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Who will attend new Orange City high school?
Proposed boundary splits DeLand
By Pat Hatfield
posted May 18, 2009 - 1:40:28pm
The new high school in Orange City will not open until the fall of 2010, but now is the time to begin to figure out who will attend there.
School-district officials hope the new Orange City school will provide relief to DeLand High School, which is currently over capacity with 3,160 students.
Setting attendance boundaries for the new school and shifting the student population will affect students now zoned for DeLand, Deltona and Pine Ridge high schools.
In meetings this month, Saralee Morrissey, site-acquisition and intergovernmental-coordination director for Volusia County Schools, has been unveiling possible new attendance boundaries.
The first meeting was at Pine Ridge High School on May 13. The second was at DeLand High School on May 14, and a third meeting is set for 6 p.m. Monday, May 18, at Deltona High School.
The meeting at DeLand High School Wednesday was sparsely attended. The new attendance boundary for DeLand High was the main topic of conversation.
According to the plan, Morrissey explained, students on the southern end of DeLand and all those in Orange City will attend the new school in Orange City, which has the working name of High School DDD.
The proposed dividing line runs along McGregor Road and Orange Camp Road, crossing the south end of U.S. Highway 17-92 in DeLand.
Currently, DeLand High School’s attendance area includes much of Orange City.
The proposed boundary would split the Victoria Park community, just as Orange Camp Road splits it. Victoria Park residents who live on the north side of Orange Camp would be zoned for DeLand High School; students on the south side of the road would go to Orange City.
Lake Helen students would remain at DeLand High School.
This year’s sophomores, who will be seniors in the 2010-11 school year, will have the option of staying at DeLand High School, instead of transferring to the new school for their senior year, even if they are zoned for High School DDD.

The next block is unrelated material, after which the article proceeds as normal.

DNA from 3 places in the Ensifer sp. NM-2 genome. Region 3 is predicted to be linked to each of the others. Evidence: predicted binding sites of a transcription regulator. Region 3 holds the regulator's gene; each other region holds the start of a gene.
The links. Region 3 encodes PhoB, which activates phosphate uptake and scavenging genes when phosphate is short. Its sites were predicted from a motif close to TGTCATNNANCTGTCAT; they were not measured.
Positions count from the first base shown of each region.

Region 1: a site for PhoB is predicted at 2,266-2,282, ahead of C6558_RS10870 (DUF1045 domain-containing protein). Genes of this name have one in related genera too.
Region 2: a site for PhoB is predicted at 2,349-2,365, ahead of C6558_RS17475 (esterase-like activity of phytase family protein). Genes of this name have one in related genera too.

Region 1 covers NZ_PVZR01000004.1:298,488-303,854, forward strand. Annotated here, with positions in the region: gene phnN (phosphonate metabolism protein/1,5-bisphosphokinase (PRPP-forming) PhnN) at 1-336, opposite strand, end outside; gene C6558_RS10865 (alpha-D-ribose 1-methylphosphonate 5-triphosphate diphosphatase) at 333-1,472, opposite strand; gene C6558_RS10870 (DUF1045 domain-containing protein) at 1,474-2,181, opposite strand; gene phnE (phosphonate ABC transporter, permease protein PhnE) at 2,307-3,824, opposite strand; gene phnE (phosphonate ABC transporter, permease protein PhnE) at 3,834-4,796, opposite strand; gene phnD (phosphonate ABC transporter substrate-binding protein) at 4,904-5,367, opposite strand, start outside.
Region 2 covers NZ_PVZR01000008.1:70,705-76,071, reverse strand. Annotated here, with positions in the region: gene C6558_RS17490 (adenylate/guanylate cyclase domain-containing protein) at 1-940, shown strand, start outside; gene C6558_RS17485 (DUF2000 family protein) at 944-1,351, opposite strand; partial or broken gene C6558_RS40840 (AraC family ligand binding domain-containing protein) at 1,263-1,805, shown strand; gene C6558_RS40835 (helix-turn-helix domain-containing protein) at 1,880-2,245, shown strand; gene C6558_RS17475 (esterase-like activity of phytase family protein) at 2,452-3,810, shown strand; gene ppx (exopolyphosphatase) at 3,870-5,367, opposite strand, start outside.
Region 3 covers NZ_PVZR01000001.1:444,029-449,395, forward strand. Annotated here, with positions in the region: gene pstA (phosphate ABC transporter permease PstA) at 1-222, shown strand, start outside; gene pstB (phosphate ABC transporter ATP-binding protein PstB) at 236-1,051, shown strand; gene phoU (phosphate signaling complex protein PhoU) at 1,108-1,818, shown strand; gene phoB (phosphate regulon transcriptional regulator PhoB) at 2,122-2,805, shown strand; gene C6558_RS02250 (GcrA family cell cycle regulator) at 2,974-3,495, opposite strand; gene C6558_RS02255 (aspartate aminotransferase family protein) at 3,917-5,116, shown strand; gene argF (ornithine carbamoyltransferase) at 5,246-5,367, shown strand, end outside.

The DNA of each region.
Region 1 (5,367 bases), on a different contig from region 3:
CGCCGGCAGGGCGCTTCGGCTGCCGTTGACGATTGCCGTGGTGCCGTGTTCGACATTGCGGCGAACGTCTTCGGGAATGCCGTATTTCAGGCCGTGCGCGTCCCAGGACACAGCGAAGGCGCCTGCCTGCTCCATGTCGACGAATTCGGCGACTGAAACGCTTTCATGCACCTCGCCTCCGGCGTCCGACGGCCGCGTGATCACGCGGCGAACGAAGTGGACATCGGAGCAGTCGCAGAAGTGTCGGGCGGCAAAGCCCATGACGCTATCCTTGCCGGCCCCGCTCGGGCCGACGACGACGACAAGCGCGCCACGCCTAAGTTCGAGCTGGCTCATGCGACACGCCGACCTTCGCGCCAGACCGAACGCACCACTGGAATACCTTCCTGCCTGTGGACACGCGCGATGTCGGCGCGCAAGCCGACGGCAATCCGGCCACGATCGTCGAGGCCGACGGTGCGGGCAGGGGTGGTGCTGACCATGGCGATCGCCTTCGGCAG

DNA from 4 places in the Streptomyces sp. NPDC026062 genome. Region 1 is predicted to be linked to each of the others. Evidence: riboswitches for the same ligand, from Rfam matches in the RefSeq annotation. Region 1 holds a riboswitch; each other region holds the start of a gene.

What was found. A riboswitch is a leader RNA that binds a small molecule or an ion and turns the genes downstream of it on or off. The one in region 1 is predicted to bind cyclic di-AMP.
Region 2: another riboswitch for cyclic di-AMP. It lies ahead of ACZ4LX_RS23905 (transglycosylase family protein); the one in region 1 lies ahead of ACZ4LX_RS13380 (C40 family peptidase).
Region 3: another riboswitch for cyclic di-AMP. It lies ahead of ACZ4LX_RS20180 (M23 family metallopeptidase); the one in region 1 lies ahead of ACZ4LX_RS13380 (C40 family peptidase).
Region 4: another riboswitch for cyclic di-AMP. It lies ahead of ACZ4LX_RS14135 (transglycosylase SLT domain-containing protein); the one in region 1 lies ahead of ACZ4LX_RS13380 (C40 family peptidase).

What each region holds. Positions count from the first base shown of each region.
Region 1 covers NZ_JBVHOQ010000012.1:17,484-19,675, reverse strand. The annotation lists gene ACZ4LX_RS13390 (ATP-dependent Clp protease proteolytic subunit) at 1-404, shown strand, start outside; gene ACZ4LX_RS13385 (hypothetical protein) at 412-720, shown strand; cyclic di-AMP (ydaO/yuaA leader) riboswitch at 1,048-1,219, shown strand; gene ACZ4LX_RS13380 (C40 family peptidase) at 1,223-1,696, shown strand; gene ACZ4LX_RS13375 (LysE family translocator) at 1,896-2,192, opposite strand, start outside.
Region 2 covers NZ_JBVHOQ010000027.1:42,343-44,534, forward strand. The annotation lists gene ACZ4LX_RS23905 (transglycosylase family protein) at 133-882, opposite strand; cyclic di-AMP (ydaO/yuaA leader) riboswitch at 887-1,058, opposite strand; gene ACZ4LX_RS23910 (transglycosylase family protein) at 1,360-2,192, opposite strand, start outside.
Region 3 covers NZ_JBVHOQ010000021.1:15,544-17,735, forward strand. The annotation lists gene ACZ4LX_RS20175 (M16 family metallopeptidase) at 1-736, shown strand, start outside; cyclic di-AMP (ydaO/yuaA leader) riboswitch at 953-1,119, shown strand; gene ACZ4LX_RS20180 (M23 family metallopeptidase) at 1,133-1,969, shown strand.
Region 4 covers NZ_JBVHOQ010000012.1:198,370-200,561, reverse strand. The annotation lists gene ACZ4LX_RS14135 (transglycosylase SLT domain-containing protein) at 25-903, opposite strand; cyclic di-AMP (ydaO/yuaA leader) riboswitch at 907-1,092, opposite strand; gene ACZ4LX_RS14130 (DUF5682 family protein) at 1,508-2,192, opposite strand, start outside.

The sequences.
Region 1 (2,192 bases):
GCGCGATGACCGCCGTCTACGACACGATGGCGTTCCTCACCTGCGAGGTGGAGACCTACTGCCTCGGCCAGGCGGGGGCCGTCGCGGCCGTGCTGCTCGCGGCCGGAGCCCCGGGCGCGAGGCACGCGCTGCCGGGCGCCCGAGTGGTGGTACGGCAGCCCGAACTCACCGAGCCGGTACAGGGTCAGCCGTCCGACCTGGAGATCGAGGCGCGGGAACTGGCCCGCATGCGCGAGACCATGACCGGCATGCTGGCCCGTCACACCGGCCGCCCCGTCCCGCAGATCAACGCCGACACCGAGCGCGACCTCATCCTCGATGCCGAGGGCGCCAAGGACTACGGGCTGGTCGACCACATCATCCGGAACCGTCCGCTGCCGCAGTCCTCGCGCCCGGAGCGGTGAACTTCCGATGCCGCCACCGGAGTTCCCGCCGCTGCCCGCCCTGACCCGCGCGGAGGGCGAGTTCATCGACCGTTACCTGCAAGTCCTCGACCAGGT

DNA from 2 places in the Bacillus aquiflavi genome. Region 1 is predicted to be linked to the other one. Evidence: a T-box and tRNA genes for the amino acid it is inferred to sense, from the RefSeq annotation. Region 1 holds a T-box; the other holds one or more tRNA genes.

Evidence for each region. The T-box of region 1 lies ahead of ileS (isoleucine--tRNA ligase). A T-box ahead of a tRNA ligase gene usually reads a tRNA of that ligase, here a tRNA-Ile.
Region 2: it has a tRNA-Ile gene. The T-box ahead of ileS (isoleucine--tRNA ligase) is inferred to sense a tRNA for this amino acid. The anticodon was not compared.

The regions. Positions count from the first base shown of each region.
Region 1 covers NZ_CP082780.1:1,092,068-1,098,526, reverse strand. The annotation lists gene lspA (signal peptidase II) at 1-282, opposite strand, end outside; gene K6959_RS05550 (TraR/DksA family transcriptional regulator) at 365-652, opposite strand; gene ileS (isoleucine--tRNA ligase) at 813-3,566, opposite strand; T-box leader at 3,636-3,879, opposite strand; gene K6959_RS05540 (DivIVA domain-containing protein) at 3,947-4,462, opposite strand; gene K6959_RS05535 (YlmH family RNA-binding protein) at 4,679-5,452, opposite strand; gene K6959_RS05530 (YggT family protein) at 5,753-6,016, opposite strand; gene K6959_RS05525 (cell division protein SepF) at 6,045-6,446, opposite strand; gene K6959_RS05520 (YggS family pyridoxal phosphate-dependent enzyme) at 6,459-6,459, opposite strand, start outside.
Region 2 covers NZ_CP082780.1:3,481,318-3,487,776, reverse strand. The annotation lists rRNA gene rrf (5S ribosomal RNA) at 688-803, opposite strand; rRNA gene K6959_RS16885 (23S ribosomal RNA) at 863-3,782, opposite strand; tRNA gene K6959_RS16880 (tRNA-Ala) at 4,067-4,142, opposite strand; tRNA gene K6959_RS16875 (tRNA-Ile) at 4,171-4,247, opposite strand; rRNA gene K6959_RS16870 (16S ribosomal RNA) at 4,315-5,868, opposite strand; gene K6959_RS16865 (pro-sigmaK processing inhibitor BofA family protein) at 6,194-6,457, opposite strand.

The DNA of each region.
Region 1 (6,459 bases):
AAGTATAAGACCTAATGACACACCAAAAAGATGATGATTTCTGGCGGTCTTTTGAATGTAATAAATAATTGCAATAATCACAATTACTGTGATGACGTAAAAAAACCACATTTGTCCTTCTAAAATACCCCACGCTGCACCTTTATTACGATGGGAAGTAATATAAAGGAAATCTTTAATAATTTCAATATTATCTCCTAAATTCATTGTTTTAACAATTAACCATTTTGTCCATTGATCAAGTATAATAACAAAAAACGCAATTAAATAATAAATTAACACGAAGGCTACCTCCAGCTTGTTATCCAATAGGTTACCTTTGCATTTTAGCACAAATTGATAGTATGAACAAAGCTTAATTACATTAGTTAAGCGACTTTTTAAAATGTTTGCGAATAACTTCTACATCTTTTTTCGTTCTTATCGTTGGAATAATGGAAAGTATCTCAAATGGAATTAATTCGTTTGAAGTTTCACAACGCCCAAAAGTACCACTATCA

DeLand City Commissioner Leigh Matusick attended the meeting, along with DeLand Planning Director Mike Holmes.
Holmes said the city hopes to keep DeLand in DeLand, including in terms of school boundaries.
Matusick said that’s part of DeLand’s strategic vision.
“DeLand has a sense of community,” Matusick said. She hopes to preserve it by assuring all DeLand residents are zoned for the same high school.
Matusick reminded Morrissey of the DeLand High School Homecoming Parade and numerous events connected to it, that are important to the DeLand community.
Matusick suggested perhaps the boundary line could be shifted to Interstate 4 and State Road 472.
Morrissey said that can be looked at. There will be more community meetings in the fall, and two School Board hearings, at which the public can speak, before the boundary lines are set in stone.
DeLand High School is an “attractor” school, Morrissey said, because of parents who want to continue the tradition of one school in DeLand, and because of the International Baccalaureate (IB) program and other programs at the school.
The Orange City high school will develop its own personality, and its own programs, Morrissey said.
The Orange City Council already passed a resolution, asking that the new school be named “Orange City High School.”
The school’s name will be determined with the input of students who will attend it, and their families, Morrissey said.
At a cost of around $96 million, High School DDD in Orange City will be one of the largest and the most expensive ever built in Volusia County.
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